Not so long ago, her name was caught in the same social breath as former US President Donald Trump’s daughter, Ivanka Trump, and her husband Jared Kushner.

Alisher Usmanov is another Russian metal tycoon. His fortune is estimated at more than 14 billion dollars. Usmanov held a stake in British football club Arsenal. He sold his stake recently for $700 million. He is said to own two vast estates in London worth a combined $300 million. The talk in the city of the oligarchs is that Usmanov’s superyacht, named Dilbar, is longer than Abramovich’s.

Experts say the US sanction measure would mean nothing if Abramovich and Usmanov are on the omissions list.


The history of Russian oligarchs basically begins after the fall of the Soviet Union. The collapse of the Soviet structure was a turbulent phase in Russia. These oligarchs saw an opportunity in the crisis and came to control state assets in the mining, industrial and other sectors.

Boris Yeltsin’s tenure was crippled by rampant corruption that helped the oligarchs seize state powers and economic control. In 1996, the Russian oligarchs decided the elections and controlled all other aspects of the Yeltsin government. Suddenly, in 1999, Yeltsin resigned. He had already declared Vladimir Putin his successor.

Some of the commentators described the Russian situation just before Putin took the reins of power saying that the country was ruled by wandering bandits, referring to the oligarchs.


Putin has upset the relationship between the government and the oligarch. Over the years, the oligarchs have become the weapons of government. Putin came to control them rather than the previous situation where the oligarchs dictated the government.

The wealth of Russian oligarchs still depends on their proximity to the government, but they have been turned into stationaries by roving bandits. Through a system of punishment for political disobedience, Putin created a band of oligarchs who spoke and acted in sync with him.

During his 22 years of rule in Russia, Putin crushed those who dared to challenge him. Early in his reign in 2003, Mikhail Khodorkovsky, an oil baron once considered Russia’s richest man, got a taste of Putin’s medicine.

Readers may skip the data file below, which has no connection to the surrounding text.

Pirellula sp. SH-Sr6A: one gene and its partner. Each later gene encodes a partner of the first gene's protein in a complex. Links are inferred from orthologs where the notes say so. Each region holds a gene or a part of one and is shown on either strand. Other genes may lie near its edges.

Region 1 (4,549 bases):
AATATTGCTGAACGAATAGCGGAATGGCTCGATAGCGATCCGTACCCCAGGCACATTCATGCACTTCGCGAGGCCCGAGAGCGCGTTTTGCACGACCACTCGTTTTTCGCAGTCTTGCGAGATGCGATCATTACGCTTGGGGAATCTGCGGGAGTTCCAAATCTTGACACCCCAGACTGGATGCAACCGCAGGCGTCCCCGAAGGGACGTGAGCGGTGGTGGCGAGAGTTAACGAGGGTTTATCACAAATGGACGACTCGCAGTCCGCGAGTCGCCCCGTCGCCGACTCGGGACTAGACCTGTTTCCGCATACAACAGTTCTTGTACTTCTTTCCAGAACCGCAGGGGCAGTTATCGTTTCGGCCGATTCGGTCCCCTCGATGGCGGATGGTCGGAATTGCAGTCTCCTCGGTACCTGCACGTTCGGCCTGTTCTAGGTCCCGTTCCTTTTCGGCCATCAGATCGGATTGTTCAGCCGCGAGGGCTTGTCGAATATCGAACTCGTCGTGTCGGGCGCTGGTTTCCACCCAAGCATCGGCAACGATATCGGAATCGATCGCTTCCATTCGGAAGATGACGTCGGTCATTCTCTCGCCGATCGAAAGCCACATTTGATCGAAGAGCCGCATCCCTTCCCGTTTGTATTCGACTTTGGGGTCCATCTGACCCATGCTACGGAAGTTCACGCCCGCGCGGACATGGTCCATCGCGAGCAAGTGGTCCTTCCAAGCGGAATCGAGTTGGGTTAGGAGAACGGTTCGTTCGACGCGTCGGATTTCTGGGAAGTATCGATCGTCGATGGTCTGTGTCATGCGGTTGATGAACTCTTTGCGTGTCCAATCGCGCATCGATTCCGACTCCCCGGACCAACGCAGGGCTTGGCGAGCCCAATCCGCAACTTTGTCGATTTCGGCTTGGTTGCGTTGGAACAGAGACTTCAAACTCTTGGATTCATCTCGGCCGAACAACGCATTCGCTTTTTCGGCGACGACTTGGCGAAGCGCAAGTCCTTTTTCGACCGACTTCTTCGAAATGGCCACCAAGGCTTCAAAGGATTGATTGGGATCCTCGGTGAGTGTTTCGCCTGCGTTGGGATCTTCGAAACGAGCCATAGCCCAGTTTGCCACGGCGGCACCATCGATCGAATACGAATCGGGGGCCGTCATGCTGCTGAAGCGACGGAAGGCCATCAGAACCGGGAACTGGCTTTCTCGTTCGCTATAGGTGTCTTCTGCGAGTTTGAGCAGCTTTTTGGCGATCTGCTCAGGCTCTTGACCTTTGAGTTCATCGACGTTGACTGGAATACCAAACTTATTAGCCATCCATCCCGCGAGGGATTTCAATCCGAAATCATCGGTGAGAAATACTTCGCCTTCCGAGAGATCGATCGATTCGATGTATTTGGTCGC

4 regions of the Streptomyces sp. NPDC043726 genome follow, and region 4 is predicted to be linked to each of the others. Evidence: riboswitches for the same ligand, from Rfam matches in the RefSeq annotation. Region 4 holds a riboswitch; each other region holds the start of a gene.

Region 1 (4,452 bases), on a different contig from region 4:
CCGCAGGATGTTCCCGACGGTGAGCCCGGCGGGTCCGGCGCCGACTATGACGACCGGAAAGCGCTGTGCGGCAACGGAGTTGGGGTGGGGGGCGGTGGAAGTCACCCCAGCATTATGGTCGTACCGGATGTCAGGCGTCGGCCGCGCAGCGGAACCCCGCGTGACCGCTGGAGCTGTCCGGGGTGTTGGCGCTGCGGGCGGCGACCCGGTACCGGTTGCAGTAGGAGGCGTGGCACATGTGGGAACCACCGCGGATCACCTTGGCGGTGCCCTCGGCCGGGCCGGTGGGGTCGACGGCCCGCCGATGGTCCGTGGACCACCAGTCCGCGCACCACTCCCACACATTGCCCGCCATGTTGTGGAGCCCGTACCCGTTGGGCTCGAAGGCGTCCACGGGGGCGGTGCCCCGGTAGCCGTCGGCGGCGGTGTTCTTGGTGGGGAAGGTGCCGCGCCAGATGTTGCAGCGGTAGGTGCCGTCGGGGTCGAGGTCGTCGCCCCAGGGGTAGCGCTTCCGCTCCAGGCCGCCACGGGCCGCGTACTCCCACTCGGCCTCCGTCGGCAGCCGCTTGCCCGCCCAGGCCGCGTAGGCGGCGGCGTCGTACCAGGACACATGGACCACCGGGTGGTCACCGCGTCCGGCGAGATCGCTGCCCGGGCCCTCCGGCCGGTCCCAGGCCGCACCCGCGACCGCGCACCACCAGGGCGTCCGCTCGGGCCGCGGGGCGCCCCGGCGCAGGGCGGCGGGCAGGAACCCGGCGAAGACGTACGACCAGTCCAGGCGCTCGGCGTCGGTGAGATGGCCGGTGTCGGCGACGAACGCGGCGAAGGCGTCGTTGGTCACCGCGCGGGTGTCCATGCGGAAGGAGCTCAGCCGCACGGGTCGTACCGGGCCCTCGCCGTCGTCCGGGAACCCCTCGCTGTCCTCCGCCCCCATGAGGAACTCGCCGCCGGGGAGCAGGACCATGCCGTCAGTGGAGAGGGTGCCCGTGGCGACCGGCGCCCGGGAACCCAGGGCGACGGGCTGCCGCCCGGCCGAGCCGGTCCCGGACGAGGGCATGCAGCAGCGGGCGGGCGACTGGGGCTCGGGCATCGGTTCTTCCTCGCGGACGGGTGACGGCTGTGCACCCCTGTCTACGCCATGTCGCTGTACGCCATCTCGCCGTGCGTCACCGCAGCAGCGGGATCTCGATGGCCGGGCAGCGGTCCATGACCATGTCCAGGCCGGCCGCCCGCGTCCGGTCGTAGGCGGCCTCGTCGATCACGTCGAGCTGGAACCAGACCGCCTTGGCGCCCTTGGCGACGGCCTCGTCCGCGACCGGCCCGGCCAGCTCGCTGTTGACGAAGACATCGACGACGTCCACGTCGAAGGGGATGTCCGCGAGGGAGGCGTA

Khodorkovsky was arrested in 2003 for fraud, money laundering and embezzlement. It took him 10 years to secure his release from prison in 2013, after which he fled to London. Khodorkovsky runs a foundation, called Dossier Center, dedicated to exposing the criminal activities of Kremlin insiders.

Likewise, Boris Berezovsky, a mathematician turned Mercedes dealer who became ultra-rich by buying the country’s main television channel at the end of the Soviet Union. He was tried in absentia for fraud and embezzlement after fleeing to London in 2000.

In 2013, Berezovsky was found dead on the bathroom floor of his home in southern England.


This should affect Putin personally. But two things play in Putin’s favor here. First, that the West does not opt ​​for sanctions in cases where its own interests could be affected, for example, by leaving out some of the main influencers of Russian politics.

Second, the sanctions of 2014, when Putin ordered the annexation of Crimea, made him wiser. Reports indicate that Putin’s oligarchs are investing heavily in cryptocurrencies. This way of investing not only disturbs the United States, but much of the world. Putin’s ministers have publicly stated that they began preparing for sanctions long before the United States imposed them.

So while the West might be pursuing Putin’s oligarch, he and his oligarchs might be better prepared to have diversified business holdings in countries aiming to sue them. The cost of sanctions could be mutually detrimental.